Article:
In China, from around 1200 BC , the cowrie shell was used as an item of exchange – ‘shell money’. archaeologists’ finds suggest that from 1000 BC the Chinese began to produce mock cowrie shells made of metal. Bartering had two distinct disadvantages – the person wishing to ‘buy’ may not have anything the ‘seller’ wished to acquire, and even if they could agree on a trade, the haggling process was time consuming. Coins offered a solution in that they represented fixed values and could be exchanged not for their intrinsic value, but in order to change hands again in payment for some other goods. An appreciation of the value of metals such as gold and silver had already developed. Since these metals were durable, portable and demand for them remained constant, they were a natural choice for use as a common currency. The value of a coin depended upon its weight and metal content. The idea of using coins quickly spread to Greece, and because the early Greeks were keen traders throughout the Mediterranean, coinage spread around the region. Alexander the Great minted vast quantities of silver coins, using them to pay his armies and keep them loyal. It is believed that this significantly contributed to his ability to expand across three continents.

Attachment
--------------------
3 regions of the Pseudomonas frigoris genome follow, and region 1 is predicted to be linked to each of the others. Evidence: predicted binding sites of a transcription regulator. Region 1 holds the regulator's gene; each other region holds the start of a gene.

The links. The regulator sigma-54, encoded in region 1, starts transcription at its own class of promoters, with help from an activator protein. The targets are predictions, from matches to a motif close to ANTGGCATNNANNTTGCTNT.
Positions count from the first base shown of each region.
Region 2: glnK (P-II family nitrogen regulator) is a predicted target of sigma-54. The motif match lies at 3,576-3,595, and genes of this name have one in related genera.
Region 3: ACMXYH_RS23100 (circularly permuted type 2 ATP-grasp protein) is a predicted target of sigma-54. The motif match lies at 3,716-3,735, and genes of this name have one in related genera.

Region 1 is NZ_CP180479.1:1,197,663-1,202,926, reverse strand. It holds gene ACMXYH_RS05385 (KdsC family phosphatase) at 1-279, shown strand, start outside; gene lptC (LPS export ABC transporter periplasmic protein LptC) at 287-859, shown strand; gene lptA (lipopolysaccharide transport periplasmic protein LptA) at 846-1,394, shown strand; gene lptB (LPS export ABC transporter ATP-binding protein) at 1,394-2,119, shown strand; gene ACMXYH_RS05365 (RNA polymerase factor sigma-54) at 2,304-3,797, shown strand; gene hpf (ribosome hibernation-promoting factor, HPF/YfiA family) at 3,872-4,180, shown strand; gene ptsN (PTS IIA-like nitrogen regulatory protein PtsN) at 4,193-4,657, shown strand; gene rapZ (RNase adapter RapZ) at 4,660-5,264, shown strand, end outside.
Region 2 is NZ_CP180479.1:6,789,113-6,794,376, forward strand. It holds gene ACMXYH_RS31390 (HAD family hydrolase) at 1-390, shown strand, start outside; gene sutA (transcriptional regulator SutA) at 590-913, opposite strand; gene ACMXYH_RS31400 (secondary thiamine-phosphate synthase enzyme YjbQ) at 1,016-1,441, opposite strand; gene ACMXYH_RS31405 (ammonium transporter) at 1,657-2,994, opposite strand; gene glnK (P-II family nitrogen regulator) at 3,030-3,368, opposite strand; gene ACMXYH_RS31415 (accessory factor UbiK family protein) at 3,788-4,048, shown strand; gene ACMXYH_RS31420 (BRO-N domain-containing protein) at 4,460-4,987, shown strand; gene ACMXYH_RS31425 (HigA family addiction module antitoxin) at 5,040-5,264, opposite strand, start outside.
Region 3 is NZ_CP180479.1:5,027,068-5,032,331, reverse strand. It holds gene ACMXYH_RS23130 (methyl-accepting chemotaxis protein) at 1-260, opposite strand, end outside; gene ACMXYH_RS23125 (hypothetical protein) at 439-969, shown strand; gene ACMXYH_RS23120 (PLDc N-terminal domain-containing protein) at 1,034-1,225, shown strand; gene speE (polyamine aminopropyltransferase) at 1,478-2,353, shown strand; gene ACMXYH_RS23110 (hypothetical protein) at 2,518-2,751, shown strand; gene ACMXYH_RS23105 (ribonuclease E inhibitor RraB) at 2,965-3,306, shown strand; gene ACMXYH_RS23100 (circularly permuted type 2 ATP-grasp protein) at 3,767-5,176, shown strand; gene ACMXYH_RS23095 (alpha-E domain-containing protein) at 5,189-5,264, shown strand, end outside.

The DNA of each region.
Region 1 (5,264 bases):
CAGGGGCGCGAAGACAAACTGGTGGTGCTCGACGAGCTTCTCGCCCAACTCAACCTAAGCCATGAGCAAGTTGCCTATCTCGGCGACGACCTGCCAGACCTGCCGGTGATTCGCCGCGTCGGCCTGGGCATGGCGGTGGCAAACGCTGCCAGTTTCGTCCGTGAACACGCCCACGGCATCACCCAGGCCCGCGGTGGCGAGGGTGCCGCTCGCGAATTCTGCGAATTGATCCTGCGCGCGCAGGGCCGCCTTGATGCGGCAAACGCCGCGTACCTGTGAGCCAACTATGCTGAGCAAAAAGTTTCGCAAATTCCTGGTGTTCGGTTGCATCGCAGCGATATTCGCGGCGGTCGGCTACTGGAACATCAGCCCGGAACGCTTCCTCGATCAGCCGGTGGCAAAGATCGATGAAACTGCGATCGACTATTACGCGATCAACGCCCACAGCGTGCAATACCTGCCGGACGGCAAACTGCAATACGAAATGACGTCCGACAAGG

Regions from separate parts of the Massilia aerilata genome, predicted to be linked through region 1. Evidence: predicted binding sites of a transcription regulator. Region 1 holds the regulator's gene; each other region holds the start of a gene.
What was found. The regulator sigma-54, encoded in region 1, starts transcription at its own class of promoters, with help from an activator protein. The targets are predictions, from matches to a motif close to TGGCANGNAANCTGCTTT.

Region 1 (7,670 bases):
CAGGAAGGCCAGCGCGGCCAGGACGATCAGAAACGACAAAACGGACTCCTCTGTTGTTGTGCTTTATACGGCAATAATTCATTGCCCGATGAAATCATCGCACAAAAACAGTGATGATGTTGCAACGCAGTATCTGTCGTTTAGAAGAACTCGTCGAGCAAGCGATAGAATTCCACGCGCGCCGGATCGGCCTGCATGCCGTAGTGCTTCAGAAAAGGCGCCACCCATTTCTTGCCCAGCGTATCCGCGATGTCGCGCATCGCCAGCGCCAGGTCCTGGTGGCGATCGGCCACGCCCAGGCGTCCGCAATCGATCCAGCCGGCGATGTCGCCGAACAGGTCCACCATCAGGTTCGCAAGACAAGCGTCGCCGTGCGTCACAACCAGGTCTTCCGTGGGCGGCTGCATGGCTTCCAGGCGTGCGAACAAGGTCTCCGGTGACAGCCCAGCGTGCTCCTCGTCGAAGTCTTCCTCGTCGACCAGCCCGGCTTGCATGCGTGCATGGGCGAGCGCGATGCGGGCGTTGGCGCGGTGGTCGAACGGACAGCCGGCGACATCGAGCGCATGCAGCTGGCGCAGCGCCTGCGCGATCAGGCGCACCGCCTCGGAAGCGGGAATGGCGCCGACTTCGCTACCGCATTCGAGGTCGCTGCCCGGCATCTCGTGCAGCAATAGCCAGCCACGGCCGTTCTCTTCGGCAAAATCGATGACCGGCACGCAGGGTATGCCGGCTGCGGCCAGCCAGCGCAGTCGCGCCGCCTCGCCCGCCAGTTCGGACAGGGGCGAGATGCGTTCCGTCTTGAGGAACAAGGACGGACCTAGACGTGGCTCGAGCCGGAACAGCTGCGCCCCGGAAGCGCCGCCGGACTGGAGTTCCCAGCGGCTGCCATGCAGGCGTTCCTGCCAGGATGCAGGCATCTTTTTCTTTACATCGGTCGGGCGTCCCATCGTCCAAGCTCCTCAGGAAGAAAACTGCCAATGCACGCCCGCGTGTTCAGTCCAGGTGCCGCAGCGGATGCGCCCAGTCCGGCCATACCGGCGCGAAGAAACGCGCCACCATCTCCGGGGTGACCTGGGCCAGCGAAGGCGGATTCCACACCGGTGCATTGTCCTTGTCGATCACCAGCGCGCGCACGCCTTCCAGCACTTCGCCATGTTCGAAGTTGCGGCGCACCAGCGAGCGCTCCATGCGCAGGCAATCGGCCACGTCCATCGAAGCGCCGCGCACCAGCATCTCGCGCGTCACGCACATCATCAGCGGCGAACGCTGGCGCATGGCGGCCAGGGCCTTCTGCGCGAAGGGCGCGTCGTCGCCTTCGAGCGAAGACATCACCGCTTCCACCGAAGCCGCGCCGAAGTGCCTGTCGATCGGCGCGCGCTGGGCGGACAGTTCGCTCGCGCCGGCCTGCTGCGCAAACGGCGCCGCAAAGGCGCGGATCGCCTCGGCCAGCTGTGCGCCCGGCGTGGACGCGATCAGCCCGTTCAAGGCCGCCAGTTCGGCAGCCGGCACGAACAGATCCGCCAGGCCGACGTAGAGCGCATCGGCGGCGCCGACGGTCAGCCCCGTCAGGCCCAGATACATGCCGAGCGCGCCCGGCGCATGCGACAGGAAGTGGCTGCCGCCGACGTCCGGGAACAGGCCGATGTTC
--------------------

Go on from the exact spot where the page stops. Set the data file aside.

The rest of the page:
Contribution to Retail History

Coins increased social mobility and opened up trading opportunities between cities, nations and continents. Signifying a token of trust, with a stored value that was redeemable over time, coins enabled traders and customers to conduct a ‘fair exchange’ of agreed, recognised worth.

The History Of Retail In 100 Objects Is Available As A Free Podcast

History of Retail Podcast

In Retail Conversation With…

David Roth In Retail Conversation with

It was great to do this webcast with Bryan. It’s packed with insights which would be helpful for anyone looking at how to be more successful for the holiday session 2014/5. Not that much planning time to go…scary.